How Fabric Affects Garment Fit

How Fabric Affects Garment Fit

Wanna see the same pattern, sewn in 4 different types of knit fabric? Here’s a quick visual of how fabric affects garment fit; and can change the look and style of your project.

How Fabric Affects Garment Fit: Jalie 3245, sewn in 4 different fabric types.

Here’s my latest sew, Jalie 3245 again. I love this pattern, I wear baseball tees all the time. (And flannels. And moccasins. It’s my momiform.)

How Fabric Affects Garment Fit: Jalie 3245 sewn in 4 different fabrics

These prints are high quality, medium weight jersey knit with 4-way stretch. Both are cotton with 5% Lycra. This is my favorite type of fabric to work with; 5% lycra is the magic number for me. It has  excellent stretch recovery, the fabric hugs you and it’s super soft.

Below is a very similar top in tribal print and stripes. It’s the exact same type of fabric, jersey knit; except it’s lighter weight and has 2-way stretch instead of 4-way. It stretches along the width of the fabric, but there isn’t much stretch vertically.

How Fabric Affects Garment Fit: Jalie 3245 sewn in 4 different fabrics

Visually, I don’t see a ton of difference in the top using less expensive fabric. This top thinner and needs a tank under it, and it’s definitely not as stretchy. But still a great top that gets a ton of wear.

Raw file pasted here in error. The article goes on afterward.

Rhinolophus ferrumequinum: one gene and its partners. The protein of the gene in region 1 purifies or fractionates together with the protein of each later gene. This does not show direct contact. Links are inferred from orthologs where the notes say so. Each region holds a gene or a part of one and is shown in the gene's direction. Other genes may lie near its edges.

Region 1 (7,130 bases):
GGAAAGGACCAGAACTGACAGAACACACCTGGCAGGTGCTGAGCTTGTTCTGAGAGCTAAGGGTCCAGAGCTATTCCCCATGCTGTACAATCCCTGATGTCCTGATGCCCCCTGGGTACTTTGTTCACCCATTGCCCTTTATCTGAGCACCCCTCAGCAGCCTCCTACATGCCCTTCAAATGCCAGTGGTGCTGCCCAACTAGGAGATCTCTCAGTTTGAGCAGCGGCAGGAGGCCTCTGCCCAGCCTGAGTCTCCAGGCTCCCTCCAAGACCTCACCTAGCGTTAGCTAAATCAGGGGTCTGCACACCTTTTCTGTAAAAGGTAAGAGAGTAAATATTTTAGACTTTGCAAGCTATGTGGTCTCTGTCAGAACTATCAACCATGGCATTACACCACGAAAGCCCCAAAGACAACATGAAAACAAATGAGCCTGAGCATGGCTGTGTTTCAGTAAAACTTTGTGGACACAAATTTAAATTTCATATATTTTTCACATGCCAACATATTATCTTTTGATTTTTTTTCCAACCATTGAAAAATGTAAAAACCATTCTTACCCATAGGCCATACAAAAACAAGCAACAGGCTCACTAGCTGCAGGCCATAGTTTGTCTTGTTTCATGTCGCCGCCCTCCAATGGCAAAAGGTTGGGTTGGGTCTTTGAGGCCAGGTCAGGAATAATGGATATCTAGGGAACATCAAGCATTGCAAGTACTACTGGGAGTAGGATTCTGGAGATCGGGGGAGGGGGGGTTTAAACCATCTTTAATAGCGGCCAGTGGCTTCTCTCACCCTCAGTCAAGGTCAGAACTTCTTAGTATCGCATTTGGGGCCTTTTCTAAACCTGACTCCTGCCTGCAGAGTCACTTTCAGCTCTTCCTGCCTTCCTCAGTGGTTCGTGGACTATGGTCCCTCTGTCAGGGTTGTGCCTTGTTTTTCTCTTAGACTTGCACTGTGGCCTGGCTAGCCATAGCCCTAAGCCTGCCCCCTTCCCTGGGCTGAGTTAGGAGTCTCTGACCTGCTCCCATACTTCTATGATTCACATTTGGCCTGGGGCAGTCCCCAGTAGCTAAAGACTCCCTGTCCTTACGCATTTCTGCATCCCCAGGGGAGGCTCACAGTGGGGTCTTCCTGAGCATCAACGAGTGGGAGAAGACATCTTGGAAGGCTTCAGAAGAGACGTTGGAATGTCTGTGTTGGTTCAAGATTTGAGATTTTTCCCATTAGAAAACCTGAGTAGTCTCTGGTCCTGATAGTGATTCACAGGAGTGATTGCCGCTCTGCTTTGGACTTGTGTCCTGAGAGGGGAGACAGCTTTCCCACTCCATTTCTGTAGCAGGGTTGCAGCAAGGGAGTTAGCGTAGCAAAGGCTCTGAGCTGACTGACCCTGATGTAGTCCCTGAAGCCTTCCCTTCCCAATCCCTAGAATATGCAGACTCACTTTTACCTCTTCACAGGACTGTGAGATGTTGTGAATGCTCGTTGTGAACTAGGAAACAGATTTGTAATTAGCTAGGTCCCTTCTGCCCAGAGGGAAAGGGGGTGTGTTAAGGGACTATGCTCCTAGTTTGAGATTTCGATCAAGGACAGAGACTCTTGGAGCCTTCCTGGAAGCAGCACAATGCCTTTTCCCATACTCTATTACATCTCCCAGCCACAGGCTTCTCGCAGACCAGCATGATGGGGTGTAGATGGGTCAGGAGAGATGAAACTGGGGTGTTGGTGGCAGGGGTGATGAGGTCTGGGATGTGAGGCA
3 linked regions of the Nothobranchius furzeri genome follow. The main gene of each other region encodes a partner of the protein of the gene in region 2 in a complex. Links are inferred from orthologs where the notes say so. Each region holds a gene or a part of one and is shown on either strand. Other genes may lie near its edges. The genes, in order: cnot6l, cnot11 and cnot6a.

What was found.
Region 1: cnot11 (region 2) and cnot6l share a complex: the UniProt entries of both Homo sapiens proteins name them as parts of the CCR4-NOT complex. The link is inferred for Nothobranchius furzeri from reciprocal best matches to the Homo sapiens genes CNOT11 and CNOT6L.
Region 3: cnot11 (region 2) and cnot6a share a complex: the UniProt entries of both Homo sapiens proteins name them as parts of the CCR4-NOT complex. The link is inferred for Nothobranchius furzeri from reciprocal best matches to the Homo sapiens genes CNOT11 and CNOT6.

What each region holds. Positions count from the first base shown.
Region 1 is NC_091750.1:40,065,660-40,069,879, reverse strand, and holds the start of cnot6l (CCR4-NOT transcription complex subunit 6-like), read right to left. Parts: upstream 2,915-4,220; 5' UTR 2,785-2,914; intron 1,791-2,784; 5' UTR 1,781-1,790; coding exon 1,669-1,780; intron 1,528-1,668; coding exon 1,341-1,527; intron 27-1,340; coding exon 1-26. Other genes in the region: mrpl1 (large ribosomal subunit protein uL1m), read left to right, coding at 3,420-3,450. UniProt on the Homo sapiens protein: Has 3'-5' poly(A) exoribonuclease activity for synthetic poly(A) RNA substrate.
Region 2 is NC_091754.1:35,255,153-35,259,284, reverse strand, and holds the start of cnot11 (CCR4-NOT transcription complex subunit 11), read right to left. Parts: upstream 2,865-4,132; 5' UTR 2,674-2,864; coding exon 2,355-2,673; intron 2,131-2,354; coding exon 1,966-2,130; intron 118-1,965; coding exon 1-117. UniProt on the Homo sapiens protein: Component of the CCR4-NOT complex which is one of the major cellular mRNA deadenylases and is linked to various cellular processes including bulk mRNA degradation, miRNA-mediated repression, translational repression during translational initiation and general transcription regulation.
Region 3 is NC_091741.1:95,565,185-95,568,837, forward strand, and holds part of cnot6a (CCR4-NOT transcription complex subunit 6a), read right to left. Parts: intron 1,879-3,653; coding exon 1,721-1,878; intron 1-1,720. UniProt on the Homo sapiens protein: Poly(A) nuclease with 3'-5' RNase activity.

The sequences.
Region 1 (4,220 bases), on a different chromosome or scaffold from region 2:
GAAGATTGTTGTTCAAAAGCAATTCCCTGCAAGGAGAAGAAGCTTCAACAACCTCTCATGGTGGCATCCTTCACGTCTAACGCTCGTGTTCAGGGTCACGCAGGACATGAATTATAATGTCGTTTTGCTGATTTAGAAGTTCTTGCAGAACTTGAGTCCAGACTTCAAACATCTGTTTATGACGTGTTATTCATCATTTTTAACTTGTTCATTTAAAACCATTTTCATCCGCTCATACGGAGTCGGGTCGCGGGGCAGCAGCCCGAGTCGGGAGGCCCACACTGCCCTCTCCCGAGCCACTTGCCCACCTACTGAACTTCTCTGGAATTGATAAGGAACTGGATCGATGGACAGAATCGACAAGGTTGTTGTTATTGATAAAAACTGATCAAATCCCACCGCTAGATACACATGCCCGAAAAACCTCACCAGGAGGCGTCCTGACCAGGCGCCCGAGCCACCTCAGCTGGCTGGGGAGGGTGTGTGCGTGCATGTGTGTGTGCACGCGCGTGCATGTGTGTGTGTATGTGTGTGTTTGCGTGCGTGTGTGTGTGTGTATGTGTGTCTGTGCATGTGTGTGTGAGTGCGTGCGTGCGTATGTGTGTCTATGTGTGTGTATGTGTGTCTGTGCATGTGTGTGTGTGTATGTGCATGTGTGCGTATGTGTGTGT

How Fabric Affects Garment Fit: Jalie 3245 sewn in 4 different fabric types

Next is the same pattern, using an upcycled t-shirt with 100% cotton and very little stretch. Using this type of fabric won’t give you much ease, and you can really tell the difference in the fit. I got claustrophophobic taking it on and off! That’s why my sister in law is wearing it.

How Fabric Affects Fit: Jalie 3245 sewn in 4 different fabrics

Here it is again using a lightweight jersey slub. Slub knit has a little bit of texture to it, since it’s made using uneven yarns. Linen and handwoven cotton almost always have slub, but in knit fabric it’s made that way intentionally.